The purpose of sanding is to create a smooth, even surface for the paint to stick to. Some ceilings are textured. Texture can be hard to paint over because it will create a bumpy and uneven surface, so it is important to sand the whole ceiling in order to make the surface uniform.
Surfaces that are made of plaster have a tendency to absorb the chemicals found in paint that cause it to stick. Primer acts as a sealant, so by painting a coat of primer onto the ceiling before painting, you are preventing the ceiling from absorbing the chemicals, allowing the paint to stick better. Most paints today are made with primer built-in, but you should always check the paint first to make sure. Purchase primer if it isn’t built into the paint.
The Paint Was Exposed To Moisture Shortly After Drying
This problem happens most often in bathrooms and is a result of bathing or showering shortly after painting, which creates moisture in the air. This can interfere with the paint fully adhering to the ceiling, which can eventually lead to peeling.
The solution to this is simple. Even if the paint feels dry to the touch, it is best to avoid taking a shower in a freshly painted bathroom for 48-72 hours after painting. This helps to keep excess moisture out of the air.
You Applied An Oil-Based Paint Over A Latex Paint
The chemical composition of these two types of paints is different. So, if you used an oil-based paint over latex paint, it is likely that the two paints are not sticking to each other, causing bubbling. In order to fix the problem, you will need to prepare the surface properly. Sand off the old paint and apply oil-based primer before using oil-based paint.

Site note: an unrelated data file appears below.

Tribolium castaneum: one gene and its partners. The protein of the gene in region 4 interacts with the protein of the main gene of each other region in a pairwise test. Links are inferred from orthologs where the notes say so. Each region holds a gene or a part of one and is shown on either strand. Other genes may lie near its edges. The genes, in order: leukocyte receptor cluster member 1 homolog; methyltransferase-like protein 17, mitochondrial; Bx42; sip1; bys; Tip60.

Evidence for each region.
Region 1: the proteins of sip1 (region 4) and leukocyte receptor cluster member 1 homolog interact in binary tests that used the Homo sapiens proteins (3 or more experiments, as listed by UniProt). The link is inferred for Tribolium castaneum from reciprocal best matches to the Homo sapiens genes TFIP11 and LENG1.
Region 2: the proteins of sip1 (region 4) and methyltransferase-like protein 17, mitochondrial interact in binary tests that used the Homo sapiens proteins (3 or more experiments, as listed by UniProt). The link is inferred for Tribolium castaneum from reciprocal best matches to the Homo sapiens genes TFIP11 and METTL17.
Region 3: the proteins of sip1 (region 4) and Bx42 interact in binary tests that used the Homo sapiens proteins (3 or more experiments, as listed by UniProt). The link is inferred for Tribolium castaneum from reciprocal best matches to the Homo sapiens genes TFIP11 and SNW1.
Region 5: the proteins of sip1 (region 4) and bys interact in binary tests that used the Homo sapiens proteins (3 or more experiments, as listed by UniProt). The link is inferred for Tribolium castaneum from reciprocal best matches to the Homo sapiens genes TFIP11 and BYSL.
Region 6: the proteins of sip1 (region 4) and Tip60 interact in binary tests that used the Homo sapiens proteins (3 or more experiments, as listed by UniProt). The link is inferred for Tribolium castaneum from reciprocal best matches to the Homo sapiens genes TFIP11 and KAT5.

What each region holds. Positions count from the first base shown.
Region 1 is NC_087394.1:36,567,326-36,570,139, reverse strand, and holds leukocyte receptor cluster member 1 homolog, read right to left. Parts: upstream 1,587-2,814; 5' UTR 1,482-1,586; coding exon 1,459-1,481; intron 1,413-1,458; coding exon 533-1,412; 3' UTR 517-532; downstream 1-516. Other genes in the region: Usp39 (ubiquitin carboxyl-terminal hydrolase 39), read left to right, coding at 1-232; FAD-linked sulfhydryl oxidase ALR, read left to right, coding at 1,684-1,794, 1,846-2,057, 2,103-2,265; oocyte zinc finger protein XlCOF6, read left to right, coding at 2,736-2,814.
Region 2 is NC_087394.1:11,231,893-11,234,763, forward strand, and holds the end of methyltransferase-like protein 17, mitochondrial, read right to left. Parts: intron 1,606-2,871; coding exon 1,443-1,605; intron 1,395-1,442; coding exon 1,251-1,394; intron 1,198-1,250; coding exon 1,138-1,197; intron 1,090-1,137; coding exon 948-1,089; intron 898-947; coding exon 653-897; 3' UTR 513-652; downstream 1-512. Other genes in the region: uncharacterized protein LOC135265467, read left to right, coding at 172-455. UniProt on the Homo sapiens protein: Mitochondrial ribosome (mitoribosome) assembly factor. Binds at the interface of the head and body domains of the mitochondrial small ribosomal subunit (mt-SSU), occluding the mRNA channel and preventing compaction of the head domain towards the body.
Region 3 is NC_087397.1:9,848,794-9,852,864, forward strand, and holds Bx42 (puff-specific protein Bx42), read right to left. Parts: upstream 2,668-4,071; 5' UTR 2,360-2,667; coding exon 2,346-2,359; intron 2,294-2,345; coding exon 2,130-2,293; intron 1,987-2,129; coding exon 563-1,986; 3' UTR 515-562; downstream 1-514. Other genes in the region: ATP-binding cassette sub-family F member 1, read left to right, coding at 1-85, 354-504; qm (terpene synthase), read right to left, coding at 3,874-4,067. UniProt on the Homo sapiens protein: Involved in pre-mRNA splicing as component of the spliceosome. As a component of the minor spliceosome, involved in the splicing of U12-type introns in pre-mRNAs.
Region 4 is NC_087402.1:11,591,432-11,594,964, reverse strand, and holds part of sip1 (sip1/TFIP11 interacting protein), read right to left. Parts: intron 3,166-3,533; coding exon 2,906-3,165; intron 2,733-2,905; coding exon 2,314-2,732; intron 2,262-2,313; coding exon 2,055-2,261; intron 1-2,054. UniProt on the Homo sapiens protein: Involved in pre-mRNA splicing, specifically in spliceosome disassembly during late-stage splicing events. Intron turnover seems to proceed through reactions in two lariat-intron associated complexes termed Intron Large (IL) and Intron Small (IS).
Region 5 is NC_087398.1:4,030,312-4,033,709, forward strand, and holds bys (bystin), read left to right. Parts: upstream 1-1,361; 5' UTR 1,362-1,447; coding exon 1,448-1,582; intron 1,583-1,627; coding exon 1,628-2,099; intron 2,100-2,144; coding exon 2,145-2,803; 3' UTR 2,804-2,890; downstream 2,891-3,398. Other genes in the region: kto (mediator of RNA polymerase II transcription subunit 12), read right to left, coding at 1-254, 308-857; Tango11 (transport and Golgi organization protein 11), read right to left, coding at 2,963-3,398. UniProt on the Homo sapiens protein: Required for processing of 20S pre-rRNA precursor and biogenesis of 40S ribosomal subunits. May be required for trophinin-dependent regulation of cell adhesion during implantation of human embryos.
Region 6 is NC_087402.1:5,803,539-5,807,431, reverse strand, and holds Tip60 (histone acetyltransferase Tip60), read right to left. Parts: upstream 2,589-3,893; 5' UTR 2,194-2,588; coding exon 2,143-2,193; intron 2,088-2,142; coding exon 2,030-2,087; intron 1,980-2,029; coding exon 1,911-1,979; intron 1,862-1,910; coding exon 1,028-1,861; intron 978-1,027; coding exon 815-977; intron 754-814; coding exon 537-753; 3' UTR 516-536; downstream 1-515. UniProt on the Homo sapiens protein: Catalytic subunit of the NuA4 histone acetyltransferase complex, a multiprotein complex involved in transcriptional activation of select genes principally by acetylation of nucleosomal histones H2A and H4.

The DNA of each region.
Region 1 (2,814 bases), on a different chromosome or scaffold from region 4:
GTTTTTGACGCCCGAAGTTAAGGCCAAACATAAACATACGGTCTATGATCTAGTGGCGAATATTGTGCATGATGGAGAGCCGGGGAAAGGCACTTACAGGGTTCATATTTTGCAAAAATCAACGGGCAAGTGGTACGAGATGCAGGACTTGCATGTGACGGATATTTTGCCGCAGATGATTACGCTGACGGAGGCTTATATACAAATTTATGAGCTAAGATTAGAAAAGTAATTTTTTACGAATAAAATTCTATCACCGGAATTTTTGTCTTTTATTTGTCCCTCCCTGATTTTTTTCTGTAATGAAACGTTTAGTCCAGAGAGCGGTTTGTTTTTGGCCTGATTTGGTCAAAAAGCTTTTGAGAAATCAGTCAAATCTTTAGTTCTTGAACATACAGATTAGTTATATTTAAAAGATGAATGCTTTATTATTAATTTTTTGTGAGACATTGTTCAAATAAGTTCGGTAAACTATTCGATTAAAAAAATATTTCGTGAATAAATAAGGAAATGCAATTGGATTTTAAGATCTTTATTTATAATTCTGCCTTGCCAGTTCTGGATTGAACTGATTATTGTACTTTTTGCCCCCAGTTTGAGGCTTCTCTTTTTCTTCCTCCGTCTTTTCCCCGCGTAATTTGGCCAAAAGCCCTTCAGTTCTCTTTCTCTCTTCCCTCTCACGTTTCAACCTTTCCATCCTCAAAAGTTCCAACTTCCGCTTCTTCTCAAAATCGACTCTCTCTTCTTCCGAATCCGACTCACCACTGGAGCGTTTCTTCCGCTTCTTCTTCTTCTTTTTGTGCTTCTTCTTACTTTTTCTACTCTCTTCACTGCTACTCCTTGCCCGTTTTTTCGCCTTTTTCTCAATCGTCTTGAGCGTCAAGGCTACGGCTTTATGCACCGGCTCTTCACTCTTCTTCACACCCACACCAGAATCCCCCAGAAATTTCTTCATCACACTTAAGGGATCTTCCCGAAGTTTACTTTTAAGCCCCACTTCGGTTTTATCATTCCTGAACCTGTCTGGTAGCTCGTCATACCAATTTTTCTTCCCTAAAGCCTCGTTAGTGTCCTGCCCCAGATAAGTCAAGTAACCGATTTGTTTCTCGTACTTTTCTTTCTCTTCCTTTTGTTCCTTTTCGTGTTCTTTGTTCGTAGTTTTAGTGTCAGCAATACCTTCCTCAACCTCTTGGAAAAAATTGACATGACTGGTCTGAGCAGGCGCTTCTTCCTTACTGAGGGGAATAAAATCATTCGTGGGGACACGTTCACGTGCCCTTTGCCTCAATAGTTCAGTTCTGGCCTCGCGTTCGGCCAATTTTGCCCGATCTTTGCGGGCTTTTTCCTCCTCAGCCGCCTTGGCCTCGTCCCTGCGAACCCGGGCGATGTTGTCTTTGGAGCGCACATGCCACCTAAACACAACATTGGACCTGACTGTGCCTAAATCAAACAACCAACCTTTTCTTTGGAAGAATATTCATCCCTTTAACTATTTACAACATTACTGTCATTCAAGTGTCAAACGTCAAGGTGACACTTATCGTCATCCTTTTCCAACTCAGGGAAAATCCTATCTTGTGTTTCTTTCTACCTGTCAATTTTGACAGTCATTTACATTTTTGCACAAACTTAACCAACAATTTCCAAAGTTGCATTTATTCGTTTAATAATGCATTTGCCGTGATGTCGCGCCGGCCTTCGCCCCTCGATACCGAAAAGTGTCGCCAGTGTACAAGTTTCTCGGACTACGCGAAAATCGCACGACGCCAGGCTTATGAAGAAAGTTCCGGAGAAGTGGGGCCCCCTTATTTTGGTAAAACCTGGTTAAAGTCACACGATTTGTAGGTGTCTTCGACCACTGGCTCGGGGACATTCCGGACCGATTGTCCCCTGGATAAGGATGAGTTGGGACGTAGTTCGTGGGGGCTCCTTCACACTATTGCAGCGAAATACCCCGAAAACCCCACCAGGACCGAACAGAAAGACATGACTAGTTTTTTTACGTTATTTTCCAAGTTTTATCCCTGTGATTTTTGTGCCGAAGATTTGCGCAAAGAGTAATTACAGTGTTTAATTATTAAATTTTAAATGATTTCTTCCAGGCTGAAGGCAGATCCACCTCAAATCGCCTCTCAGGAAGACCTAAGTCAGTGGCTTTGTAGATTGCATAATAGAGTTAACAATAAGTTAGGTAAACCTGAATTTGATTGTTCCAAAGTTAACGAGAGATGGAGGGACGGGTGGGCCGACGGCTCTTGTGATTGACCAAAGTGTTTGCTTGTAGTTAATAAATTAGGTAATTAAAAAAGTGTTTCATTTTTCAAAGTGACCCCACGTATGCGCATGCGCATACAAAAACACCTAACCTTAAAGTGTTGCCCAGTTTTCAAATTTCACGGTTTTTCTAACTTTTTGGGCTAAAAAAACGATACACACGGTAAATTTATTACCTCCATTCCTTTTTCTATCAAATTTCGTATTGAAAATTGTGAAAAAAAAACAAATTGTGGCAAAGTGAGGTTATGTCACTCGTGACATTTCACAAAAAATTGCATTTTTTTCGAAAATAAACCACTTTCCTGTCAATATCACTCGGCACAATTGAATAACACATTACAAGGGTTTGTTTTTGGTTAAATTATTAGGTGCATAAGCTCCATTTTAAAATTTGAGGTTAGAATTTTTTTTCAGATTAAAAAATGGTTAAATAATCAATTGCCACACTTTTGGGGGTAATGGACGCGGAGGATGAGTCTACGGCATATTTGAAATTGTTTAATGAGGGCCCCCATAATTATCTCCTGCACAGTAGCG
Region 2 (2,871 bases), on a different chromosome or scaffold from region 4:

Will Paint Bubbles Go Away?
Even if you’ve taken all the necessary preparations before painting, sometimes small paint bubbles will still form while applying paint. Usually, these paint bubbles will pop quickly after application and go away on their own. You may have to use a different roller or painting technique if you notice a lot of small bubbles forming.
If bubbles form and don’t pop but instead are ignored until the paint dries, you will likely end up having to scrape them off and paint over them.
Should You Pop Paint Bubbles?
You can pop a paint bubble if you notice it when the surface is still wet. You will then need to smooth out the area with a roller. If the paint is dry, you won’t be able to pop the paint bubble without the area being noticeable. Follow the recommendations in the previous section to remove them.
Can You Just Paint Over Water Damage?
Water damage is common on ceilings and walls and is caused by a leaky roof or pipes. Before painting, make sure the water damage is not causing structural damage to the ceiling. You should call in a professional to fix the leak and repair any damage, then follow these steps:
- Dry any water you can see as well as any water that is inside the ceiling or wall by running a fan or dehumidifier.
- If you see any signs of mold or mildew, call in a professional to remove it.
- Prime the ceiling using a stain-blocking primer or the old stains will continue to show through.
- Paint the ceiling.
How Long Should Paint Dry Between Coats?
Paint may look and feel dry even though it isn’t. If you paint a second coat too soon, the paint may look streaky and uneven. For latex paints, 4-6 hours after applying the first coat should be enough time to apply a second coat. For oil-based paints, it is recommended to wait 24 hours before applying a second coat.
Bottom Line: Preparation Is Key!
Remember to take preventative measures before you start painting to decrease the chances of paint bubbles forming. Check for excess moisture, heat, or dirt on the ceiling and sand and prime the surface before painting.
If you still notice paint bubbles, pop them, smooth out the area, and change your technique: don’t wait until the paint is dry! Following these suggestions will help your ceilings look beautiful the first time so that you can sit back and relax.